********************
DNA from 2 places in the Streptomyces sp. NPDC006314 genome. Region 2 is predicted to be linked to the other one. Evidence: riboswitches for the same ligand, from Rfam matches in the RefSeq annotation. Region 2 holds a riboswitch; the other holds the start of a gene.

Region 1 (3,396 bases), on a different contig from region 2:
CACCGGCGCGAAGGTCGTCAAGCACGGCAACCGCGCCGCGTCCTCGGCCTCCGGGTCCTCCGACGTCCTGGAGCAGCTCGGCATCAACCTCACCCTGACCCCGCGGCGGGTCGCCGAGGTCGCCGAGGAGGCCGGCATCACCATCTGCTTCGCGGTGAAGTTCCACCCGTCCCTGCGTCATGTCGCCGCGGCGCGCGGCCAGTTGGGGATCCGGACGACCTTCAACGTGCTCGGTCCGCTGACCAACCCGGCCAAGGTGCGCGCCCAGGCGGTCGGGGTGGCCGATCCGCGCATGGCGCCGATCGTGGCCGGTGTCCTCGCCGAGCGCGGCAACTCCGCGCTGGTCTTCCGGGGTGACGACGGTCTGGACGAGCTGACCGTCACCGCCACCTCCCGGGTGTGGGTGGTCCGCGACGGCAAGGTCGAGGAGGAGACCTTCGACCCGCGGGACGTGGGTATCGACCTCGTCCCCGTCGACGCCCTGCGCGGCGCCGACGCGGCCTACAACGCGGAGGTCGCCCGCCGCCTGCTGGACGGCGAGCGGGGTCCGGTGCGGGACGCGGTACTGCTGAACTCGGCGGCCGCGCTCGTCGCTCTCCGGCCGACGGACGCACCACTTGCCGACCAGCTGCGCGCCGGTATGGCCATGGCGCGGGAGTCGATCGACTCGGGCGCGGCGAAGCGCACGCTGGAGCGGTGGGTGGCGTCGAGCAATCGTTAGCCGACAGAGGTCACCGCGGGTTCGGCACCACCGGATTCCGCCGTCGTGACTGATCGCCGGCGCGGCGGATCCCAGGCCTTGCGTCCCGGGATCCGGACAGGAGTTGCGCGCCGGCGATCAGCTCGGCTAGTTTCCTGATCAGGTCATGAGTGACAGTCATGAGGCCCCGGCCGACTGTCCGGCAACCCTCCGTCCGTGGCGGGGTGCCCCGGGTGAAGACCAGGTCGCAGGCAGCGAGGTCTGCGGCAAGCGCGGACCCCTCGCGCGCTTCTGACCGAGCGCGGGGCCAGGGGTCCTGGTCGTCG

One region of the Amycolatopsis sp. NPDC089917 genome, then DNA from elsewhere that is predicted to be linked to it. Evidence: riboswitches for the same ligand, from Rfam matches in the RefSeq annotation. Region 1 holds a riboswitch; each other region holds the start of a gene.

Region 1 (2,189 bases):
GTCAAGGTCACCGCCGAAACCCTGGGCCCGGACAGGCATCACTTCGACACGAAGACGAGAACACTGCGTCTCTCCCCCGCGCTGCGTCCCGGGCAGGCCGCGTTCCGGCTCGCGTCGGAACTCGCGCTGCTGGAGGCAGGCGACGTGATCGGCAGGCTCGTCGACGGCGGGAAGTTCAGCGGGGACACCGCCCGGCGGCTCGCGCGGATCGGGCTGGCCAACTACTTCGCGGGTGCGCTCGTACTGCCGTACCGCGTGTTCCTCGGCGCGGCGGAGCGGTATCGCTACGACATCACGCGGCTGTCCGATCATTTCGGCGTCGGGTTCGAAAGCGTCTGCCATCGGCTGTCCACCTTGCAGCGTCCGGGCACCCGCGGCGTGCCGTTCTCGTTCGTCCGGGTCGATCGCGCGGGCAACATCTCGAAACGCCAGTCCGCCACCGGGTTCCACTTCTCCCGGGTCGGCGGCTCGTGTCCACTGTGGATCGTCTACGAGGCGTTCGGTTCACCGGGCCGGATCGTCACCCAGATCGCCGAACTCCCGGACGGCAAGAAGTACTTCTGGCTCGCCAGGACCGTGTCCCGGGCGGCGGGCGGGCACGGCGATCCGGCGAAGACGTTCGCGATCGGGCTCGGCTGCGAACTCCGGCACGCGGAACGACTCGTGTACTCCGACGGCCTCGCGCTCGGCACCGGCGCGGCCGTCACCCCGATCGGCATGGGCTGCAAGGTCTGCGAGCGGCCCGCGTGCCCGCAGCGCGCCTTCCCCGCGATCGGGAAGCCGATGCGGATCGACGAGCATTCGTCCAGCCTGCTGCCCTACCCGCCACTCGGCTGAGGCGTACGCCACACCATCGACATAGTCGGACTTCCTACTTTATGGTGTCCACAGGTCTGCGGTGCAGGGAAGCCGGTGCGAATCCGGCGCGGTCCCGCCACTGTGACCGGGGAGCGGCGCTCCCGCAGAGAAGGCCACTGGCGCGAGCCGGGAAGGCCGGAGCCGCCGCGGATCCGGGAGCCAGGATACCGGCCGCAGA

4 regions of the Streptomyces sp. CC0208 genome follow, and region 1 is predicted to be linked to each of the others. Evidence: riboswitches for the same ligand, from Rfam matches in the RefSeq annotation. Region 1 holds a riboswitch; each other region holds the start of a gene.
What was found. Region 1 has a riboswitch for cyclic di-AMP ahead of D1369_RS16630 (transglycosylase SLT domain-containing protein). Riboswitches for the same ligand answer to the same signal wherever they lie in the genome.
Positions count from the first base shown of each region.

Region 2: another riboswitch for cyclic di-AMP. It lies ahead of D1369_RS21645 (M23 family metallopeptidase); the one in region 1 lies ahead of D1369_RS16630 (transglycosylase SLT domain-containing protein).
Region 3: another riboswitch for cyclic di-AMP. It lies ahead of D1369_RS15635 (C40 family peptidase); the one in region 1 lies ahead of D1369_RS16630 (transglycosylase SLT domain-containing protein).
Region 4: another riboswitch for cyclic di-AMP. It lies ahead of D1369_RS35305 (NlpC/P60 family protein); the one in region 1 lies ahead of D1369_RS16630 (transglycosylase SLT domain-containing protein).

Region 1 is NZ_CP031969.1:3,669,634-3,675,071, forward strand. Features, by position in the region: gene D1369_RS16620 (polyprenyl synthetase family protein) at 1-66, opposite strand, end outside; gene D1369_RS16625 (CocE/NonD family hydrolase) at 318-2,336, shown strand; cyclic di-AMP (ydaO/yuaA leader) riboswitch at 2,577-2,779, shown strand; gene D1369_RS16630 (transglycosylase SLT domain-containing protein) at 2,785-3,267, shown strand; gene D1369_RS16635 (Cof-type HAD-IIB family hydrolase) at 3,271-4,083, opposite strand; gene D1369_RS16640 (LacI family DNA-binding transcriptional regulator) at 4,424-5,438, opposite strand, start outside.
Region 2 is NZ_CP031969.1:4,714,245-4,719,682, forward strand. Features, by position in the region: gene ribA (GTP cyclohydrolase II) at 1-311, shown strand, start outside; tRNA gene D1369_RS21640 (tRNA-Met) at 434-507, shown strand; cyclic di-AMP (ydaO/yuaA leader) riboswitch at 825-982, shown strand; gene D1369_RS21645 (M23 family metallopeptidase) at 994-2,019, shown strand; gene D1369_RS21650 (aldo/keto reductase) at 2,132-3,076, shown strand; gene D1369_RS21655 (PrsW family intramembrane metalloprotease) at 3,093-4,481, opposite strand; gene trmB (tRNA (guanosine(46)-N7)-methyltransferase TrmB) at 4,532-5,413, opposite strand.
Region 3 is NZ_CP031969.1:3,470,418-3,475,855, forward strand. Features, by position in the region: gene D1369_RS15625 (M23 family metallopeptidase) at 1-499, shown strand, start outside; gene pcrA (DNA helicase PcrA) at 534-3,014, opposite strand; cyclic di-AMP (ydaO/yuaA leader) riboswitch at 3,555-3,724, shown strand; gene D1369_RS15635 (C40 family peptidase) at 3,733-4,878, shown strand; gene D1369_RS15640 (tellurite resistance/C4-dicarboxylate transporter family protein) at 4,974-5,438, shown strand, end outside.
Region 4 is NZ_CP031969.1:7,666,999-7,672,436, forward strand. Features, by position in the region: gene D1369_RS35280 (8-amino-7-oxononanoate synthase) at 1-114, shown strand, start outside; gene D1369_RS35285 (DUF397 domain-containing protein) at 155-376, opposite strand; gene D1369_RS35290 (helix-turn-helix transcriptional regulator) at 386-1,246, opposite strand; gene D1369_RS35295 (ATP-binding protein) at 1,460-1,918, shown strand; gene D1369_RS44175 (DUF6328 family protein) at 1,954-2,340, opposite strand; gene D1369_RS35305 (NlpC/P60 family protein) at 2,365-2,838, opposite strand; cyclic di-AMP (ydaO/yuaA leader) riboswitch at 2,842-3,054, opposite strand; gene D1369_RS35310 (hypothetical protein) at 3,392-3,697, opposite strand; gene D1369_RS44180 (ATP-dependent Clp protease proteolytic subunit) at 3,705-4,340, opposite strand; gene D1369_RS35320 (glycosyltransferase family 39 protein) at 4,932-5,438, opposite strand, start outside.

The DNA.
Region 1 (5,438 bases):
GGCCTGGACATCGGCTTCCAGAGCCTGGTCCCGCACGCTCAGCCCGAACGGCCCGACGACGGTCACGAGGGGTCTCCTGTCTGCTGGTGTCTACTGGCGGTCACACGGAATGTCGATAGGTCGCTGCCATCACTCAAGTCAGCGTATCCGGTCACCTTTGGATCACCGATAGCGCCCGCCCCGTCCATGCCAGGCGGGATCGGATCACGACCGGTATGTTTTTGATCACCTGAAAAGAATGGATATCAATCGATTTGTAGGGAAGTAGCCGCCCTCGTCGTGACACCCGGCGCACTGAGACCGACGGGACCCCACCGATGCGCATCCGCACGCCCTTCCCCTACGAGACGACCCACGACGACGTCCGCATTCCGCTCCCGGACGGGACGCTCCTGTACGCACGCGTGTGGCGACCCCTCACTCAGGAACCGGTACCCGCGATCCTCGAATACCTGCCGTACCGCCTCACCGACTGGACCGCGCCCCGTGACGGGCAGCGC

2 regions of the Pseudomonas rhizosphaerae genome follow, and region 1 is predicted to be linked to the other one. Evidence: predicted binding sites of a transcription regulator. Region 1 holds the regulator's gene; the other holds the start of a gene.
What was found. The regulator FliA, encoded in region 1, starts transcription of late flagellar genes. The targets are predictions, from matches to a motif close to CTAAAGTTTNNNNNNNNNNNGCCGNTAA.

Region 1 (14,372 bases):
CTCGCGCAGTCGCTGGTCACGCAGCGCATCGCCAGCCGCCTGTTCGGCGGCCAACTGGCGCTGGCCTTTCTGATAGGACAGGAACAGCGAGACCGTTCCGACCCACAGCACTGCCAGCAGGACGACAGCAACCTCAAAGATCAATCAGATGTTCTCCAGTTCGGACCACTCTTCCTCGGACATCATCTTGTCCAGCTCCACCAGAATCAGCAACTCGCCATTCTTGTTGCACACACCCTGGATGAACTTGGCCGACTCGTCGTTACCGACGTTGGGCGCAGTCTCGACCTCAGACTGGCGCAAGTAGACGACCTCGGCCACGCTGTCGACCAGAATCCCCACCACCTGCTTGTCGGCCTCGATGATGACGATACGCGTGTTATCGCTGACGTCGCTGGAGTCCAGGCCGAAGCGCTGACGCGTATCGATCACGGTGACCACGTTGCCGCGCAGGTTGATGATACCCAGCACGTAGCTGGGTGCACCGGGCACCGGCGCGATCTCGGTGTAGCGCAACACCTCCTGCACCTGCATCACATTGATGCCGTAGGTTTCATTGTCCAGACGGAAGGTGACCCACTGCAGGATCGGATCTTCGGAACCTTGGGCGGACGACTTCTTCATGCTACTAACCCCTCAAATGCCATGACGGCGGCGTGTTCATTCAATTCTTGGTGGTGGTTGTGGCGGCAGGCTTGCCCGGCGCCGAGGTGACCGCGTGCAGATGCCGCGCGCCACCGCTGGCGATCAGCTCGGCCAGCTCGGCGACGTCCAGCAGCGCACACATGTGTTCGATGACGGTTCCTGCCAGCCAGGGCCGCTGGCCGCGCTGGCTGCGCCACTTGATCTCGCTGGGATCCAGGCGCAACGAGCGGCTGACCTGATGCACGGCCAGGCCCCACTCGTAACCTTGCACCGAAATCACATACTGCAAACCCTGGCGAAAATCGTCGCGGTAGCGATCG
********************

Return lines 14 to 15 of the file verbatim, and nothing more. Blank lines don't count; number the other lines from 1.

Region 2 is NZ_CP031969.1:4,714,245-4,719,682, forward strand. Features, by position in the region: gene ribA (GTP cyclohydrolase II) at 1-311, shown strand, start outside; tRNA gene D1369_RS21640 (tRNA-Met) at 434-507, shown strand; cyclic di-AMP (ydaO/yuaA leader) riboswitch at 825-982, shown strand; gene D1369_RS21645 (M23 family metallopeptidase) at 994-2,019, shown strand; gene D1369_RS21650 (aldo/keto reductase) at 2,132-3,076, shown strand; gene D1369_RS21655 (PrsW family intramembrane metalloprotease) at 3,093-4,481, opposite strand; gene trmB (tRNA (guanosine(46)-N7)-methyltransferase TrmB) at 4,532-5,413, opposite strand.
Region 3 is NZ_CP031969.1:3,470,418-3,475,855, forward strand. Features, by position in the region: gene D1369_RS15625 (M23 family metallopeptidase) at 1-499, shown strand, start outside; gene pcrA (DNA helicase PcrA) at 534-3,014, opposite strand; cyclic di-AMP (ydaO/yuaA leader) riboswitch at 3,555-3,724, shown strand; gene D1369_RS15635 (C40 family peptidase) at 3,733-4,878, shown strand; gene D1369_RS15640 (tellurite resistance/C4-dicarboxylate transporter family protein) at 4,974-5,438, shown strand, end outside.